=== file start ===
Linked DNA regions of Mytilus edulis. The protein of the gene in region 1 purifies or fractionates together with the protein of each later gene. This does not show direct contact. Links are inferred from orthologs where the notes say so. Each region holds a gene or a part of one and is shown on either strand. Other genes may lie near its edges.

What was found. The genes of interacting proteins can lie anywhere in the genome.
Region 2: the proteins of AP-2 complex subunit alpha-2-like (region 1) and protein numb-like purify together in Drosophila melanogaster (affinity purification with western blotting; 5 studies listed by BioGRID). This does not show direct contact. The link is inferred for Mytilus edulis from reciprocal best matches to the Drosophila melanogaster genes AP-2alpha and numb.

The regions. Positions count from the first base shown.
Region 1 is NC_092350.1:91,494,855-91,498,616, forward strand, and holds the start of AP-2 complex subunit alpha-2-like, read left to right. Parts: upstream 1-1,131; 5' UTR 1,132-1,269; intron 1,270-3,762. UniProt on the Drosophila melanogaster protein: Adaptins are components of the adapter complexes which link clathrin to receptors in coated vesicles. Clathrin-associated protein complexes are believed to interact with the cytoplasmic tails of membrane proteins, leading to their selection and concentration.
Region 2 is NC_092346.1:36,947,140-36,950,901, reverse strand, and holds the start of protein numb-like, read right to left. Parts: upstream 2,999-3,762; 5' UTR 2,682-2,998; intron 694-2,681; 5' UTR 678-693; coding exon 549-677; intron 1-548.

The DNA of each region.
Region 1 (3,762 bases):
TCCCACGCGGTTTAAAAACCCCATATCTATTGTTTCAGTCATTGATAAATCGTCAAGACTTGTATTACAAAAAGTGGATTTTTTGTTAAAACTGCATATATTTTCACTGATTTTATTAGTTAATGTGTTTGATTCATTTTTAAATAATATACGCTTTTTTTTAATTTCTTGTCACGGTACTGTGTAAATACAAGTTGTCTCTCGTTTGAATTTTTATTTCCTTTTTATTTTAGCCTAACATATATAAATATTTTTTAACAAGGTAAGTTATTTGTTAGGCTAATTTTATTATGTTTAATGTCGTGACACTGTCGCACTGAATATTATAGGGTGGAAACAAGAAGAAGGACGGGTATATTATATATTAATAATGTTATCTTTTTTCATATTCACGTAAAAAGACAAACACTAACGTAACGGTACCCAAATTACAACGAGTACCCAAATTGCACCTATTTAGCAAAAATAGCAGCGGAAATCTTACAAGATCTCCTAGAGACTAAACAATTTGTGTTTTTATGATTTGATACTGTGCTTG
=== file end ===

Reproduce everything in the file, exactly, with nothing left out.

Linked DNA regions of Mytilus edulis. The protein of the gene in region 1 purifies or fractionates together with the protein of each later gene. This does not show direct contact. Links are inferred from orthologs where the notes say so. Each region holds a gene or a part of one and is shown on either strand. Other genes may lie near its edges.

What was found. The genes of interacting proteins can lie anywhere in the genome.
Region 2: the proteins of AP-2 complex subunit alpha-2-like (region 1) and protein numb-like purify together in Drosophila melanogaster (affinity purification with western blotting; 5 studies listed by BioGRID). This does not show direct contact. The link is inferred for Mytilus edulis from reciprocal best matches to the Drosophila melanogaster genes AP-2alpha and numb.

The regions. Positions count from the first base shown.
Region 1 is NC_092350.1:91,494,855-91,498,616, forward strand, and holds the start of AP-2 complex subunit alpha-2-like, read left to right. Parts: upstream 1-1,131; 5' UTR 1,132-1,269; intron 1,270-3,762. UniProt on the Drosophila melanogaster protein: Adaptins are components of the adapter complexes which link clathrin to receptors in coated vesicles. Clathrin-associated protein complexes are believed to interact with the cytoplasmic tails of membrane proteins, leading to their selection and concentration.
Region 2 is NC_092346.1:36,947,140-36,950,901, reverse strand, and holds the start of protein numb-like, read right to left. Parts: upstream 2,999-3,762; 5' UTR 2,682-2,998; intron 694-2,681; 5' UTR 678-693; coding exon 549-677; intron 1-548.

The DNA of each region.
Region 1 (3,762 bases):
TCCCACGCGGTTTAAAAACCCCATATCTATTGTTTCAGTCATTGATAAATCGTCAAGACTTGTATTACAAAAAGTGGATTTTTTGTTAAAACTGCATATATTTTCACTGATTTTATTAGTTAATGTGTTTGATTCATTTTTAAATAATATACGCTTTTTTTTAATTTCTTGTCACGGTACTGTGTAAATACAAGTTGTCTCTCGTTTGAATTTTTATTTCCTTTTTATTTTAGCCTAACATATATAAATATTTTTTAACAAGGTAAGTTATTTGTTAGGCTAATTTTATTATGTTTAATGTCGTGACACTGTCGCACTGAATATTATAGGGTGGAAACAAGAAGAAGGACGGGTATATTATATATTAATAATGTTATCTTTTTTCATATTCACGTAAAAAGACAAACACTAACGTAACGGTACCCAAATTACAACGAGTACCCAAATTGCACCTATTTAGCAAAAATAGCAGCGGAAATCTTACAAGATCTCCTAGAGACTAAACAATTTGTGTTTTTATGATTTGATACTGTGCTTG